Cells imaged without damage

Three-dimensional renderings of two orthogonal angles: The whole infected red blood cell (blue), with the parasite (red) and the parasite’s digestive vacuole (grey) are illustrated in orthogonal views a) and b). Views c) and d) show the surface renderings of the parasite and the digestive vacuole corresponding to a) and b) respectively. 

July 2013

Cellular imaging is an essential tool for understanding the biological functions that occur in all living organisms. X-rays provide a path to imaging the internal structure of cells without needing to cross-section them, which can often lead to damage of the cell structure. Two of the major barriers to x-rays being applied to x-ray imaging has been the lack of high spatial resolution and the damage that the x-rays can cause after the long exposures needed to form high-quality absorption images. In this work, Dr. Brian Abbey together with colleagues from La Trobe University, developed a new microscopy technique using x-rays which was used to image the 3D internal structure of a eukaryotic cell at nanometre length scales and with a lower dose of radiation than had previously been possible.

Cells were mounted in the laboratory on a special finder grid which enabled them to easily locate them in the x-ray beam. The x-ray measurements were carried out in Chicago at the Advanced Photon Source, part of the Argonne National Laboratory. The lab-based sample preparation and characterisation of cells is crucial as it focuses on the development of new microscopy tools for both the life sciences and the materials sciences. Access to the state-of-the-art facilities available locally at the Melbourne Centre for Nanotechnology continues to enable the development of key breakthroughs in the rapidly developing field of x-ray imaging and analysis.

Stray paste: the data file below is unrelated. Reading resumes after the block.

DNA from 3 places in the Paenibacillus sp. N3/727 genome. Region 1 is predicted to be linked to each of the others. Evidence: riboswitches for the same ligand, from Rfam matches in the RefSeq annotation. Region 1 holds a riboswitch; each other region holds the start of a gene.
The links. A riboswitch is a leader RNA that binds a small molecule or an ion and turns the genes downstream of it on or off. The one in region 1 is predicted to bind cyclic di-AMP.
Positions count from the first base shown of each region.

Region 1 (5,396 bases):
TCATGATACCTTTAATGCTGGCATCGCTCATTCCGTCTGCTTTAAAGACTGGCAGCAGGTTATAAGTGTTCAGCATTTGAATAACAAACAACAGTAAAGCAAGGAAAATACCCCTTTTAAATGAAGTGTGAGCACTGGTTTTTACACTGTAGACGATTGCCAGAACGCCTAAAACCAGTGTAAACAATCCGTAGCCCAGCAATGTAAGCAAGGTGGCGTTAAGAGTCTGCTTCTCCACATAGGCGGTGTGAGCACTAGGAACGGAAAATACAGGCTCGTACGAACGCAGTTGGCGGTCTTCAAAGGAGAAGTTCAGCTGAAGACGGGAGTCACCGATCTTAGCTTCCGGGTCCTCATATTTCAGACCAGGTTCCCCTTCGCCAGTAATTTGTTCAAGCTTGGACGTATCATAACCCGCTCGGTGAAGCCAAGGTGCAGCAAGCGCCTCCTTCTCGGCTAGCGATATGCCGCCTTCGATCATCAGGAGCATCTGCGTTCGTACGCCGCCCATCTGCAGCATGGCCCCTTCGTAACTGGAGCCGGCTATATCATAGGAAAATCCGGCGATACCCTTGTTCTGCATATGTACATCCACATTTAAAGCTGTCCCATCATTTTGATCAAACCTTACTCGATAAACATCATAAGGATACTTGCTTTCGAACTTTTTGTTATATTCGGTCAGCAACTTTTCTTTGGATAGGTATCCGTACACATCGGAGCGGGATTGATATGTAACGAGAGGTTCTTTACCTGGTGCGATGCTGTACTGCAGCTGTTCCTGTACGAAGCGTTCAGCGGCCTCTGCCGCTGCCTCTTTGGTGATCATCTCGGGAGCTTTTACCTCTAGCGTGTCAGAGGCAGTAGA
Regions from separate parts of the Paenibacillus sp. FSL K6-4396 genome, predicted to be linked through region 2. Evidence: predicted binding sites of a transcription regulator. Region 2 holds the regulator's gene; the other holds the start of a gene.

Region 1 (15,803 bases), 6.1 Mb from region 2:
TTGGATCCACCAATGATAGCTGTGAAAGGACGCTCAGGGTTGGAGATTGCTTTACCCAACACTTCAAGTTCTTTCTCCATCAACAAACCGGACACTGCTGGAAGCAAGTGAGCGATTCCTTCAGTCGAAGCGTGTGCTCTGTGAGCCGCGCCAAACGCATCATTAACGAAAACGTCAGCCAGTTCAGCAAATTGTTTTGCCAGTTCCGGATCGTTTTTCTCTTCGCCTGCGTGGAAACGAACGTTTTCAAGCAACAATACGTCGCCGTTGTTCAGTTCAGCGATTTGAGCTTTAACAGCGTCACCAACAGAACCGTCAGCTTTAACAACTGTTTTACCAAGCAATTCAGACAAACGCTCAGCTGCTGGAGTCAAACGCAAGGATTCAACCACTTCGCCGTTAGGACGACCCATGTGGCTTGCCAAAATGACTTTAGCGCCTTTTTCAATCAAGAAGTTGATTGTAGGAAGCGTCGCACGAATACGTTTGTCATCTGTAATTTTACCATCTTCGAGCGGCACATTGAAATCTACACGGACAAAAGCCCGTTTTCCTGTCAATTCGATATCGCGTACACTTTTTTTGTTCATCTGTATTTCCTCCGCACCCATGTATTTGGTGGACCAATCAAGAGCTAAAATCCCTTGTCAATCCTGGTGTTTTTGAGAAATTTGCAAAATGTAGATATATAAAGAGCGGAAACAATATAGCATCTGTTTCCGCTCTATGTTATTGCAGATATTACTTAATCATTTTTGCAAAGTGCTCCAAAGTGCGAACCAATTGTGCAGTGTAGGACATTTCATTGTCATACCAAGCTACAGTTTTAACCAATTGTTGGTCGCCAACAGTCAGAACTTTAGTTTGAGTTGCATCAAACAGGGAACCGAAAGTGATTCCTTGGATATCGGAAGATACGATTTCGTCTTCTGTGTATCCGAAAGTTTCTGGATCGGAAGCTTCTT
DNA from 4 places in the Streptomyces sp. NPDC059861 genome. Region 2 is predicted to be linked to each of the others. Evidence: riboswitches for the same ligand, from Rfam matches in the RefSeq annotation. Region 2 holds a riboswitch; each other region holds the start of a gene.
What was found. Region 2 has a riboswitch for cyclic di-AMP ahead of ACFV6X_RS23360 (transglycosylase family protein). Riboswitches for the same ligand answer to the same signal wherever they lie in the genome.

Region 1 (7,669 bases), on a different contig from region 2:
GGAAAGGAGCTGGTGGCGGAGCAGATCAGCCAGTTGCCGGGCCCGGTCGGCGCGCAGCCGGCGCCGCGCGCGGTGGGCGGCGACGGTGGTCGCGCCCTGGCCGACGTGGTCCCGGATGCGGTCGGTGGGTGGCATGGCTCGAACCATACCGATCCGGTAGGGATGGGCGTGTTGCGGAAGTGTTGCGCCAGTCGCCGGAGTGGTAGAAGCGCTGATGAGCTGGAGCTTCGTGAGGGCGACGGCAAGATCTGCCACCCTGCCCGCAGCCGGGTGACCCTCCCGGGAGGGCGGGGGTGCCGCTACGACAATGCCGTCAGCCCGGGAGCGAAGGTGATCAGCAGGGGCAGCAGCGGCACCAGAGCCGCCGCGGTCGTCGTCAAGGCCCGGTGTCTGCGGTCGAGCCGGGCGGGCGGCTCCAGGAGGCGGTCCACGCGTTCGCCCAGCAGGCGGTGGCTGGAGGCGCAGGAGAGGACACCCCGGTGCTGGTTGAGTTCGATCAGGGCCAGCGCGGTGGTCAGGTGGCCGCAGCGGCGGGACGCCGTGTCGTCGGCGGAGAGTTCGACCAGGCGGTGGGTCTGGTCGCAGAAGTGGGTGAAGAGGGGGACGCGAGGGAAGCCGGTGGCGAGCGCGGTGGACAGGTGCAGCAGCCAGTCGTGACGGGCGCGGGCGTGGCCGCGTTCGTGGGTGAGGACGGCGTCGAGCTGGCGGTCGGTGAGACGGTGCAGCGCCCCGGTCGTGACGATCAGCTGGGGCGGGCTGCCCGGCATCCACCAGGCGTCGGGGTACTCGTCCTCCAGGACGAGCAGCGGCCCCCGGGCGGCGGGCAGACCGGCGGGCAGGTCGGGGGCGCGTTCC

The range of applications for high-resolution, low dose, x-ray tomography is vast. Removing the need for damaging sectioning of cells and other biological samples means that the fidelity of their internal structure is maintained, providing researchers with better insight and understanding into their structure and function. This information will in turn be used to develop new medicines for example, and to gain a deeper understanding of living organisms.

Work is in progress to image the malaria parasite using this new x-ray tomography technique. Researchers hope to use this information to eventually optimise new approaches to combating this disease. The facilities at MCN are currently being used to design and fabricate new x-ray optics providing even better images of biological samples. They are also exploring new approaches to mounting and finding the samples exploiting a range of nanofabrication techniques. This work is being carried out in conjunction with experimental developments at the Australian Synchrotron which will result in a new capability for high-resolution x-ray microscopy being available within Australia.

You can read more about this project in Whole-cell phase contrast imaging at the nanoscale using Fresnel Coherent Diffractive Imaging Tomography, published in Scientific Reports.